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How To Install Squid Proxy Server on Debian 12

Install Squid Proxy Server on Debian 12

In this tutorial, we will show you how to install Squid Proxy Server on Debian 12. Squid is an open-source proxy server and web cache daemon that intercepts and caches HTTP, HTTPS, FTP, and other protocols to provide improved web performance, reduce bandwidth consumption, and enhance security.

This article assumes you have at least basic knowledge of Linux, know how to use the shell, and most importantly, you host your site on your own VPS. The installation is quite simple and assumes you are running in the root account, if not you may need to add ‘sudo‘ to the commands to get root privileges. I will show you the step-by-step installation of the Squid Proxy Server on a Debian 12 (Bookworm).


  • A server running one of the following operating systems: Debian 12 (Bookworm).
  • It’s recommended that you use a fresh OS install to prevent any potential issues.
  • SSH access to the server (or just open Terminal if you’re on a desktop).
  • An active internet connection. You’ll need an internet connection to download the necessary packages and dependencies for Squid Proxy Server.
  • A non-root sudo user or access to the root user. We recommend acting as a non-root sudo user, however, as you can harm your system if you’re not careful when acting as the root.

Install Squid Proxy Server on Debian 12 Bookworm

Step 1. Before we install any software, it’s important to make sure your system is up to date by running the following apt commands in the terminal:

sudo apt update

This command will refresh the repository, allowing you to install the latest versions of software packages.

Step 2. Installing Squid Proxy Server on Debian 12.

Before we proceed, it’s crucial to check if the Squid package is available in the Debian 12 repository:

sudo apt search squid

You should see the Squid package listed. If it’s not, make sure your repository configurations are correct.

Now that we’ve confirmed Squid’s availability, let’s install it:

sudo apt install squid

To ensure Squid starts automatically on boot and to start it immediately, use the following commands:

sudo systemctl enable squid
sudo systemctl start squid

Step 3. Configuring Squid Proxy Server.

Squid’s main configuration file is /etc/squid/squid.conf. This file is where you define how Squid behaves. Understanding its structure is crucial:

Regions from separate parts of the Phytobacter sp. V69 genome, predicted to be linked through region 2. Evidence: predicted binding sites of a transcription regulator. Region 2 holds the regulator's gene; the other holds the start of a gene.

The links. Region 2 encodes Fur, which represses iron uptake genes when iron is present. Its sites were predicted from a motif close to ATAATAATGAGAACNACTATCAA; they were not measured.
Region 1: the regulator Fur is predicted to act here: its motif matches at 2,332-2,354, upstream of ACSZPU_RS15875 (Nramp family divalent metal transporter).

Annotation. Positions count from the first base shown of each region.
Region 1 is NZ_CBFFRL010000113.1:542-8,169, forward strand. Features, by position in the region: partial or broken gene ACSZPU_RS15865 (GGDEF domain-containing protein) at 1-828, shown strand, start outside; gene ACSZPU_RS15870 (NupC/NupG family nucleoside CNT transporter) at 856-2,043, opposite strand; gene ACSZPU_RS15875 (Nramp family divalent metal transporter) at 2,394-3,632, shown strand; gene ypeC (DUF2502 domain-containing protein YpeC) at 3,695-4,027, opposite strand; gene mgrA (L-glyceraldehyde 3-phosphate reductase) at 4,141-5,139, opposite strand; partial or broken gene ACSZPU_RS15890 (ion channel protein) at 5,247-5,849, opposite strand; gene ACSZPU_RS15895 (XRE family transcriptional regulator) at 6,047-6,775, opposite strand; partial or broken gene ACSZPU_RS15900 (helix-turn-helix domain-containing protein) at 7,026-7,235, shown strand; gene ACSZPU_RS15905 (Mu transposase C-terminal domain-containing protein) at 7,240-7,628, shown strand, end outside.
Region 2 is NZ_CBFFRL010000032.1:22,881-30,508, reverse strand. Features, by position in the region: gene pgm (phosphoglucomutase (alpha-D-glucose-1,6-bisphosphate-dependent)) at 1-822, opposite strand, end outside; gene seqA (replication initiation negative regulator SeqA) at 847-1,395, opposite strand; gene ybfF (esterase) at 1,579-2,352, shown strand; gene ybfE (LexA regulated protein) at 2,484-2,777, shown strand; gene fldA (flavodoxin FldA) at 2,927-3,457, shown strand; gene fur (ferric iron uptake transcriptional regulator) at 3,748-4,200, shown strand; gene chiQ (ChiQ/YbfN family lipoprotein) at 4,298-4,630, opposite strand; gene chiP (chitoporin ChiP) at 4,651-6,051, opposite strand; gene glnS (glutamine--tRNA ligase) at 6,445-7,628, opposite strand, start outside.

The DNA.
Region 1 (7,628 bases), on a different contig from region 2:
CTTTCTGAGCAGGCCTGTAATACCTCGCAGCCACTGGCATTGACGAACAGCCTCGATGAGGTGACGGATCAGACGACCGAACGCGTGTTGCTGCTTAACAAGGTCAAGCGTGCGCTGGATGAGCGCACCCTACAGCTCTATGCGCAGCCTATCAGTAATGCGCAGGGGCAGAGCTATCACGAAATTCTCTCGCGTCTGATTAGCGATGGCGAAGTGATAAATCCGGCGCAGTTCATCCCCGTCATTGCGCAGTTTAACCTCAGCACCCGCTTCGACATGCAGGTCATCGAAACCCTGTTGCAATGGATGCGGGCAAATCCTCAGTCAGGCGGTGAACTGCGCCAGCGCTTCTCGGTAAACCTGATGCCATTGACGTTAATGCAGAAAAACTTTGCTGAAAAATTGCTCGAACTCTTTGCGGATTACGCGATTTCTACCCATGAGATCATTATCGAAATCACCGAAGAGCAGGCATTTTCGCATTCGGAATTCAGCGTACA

sudo nano /etc/squid/squid.conf

Access control rules determine who can access your proxy server. Example:

acl localnet src
http_access allow localnet

Cache settings influence how Squid stores and retrieves cached content. Tweak these according to your needs:

cache_dir ufs /var/spool/squid 100 16 256

You can customize error pages for a better user experience:

error_directory /usr/share/squid/errors/en

Adding authentication enhances security and control:

auth_param basic program /usr/lib/squid/basic_ncsa_auth /etc/squid/passwd
auth_param basic children 5
auth_param basic realm Squid Proxy Server
auth_param basic credentialsttl 2 hours
auth_param basic casesensitive off

acl auth_users proxy_auth REQUIRED
http_access allow auth_users

After configuring Squid, restart the service:

sudo systemctl restart squid

Squid logs provide valuable insights. Check them:

tail -f /var/log/squid/access.log
tail -f /var/log/squid/cache.log

Step 4. Configure Client for the Squid Proxy Server.

We will test the Squid proxy server by configuring a web browser to use it. Open your web browser and go to the network settings. In Firefox, this can be done by going to Preferences -> Network Settings.

In the Network Settings window, select the “Manual proxy configuration” option and enter the IP address of your Squid proxy server and the port number you configured earlier (8080 in our example).

Install Squid Proxy Server on Debian 12 Bookworm

Congratulations! You have successfully installed Squid Proxy. Thanks for using this tutorial to install the latest version of the Squid Proxy Server on Debian 12 Bookworm. For additional help or useful information, we recommend you check the official Squid website.

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r00t is a seasoned Linux system administrator with a wealth of experience in the field. Known for his contributions to, r00t has authored numerous tutorials and guides, helping users navigate the complexities of Linux systems. His expertise spans across various Linux distributions, including Ubuntu, CentOS, and Debian. r00t's work is characterized by his ability to simplify complex concepts, making Linux more accessible to users of all skill levels. His dedication to the Linux community and his commitment to sharing knowledge makes him a respected figure in the field.
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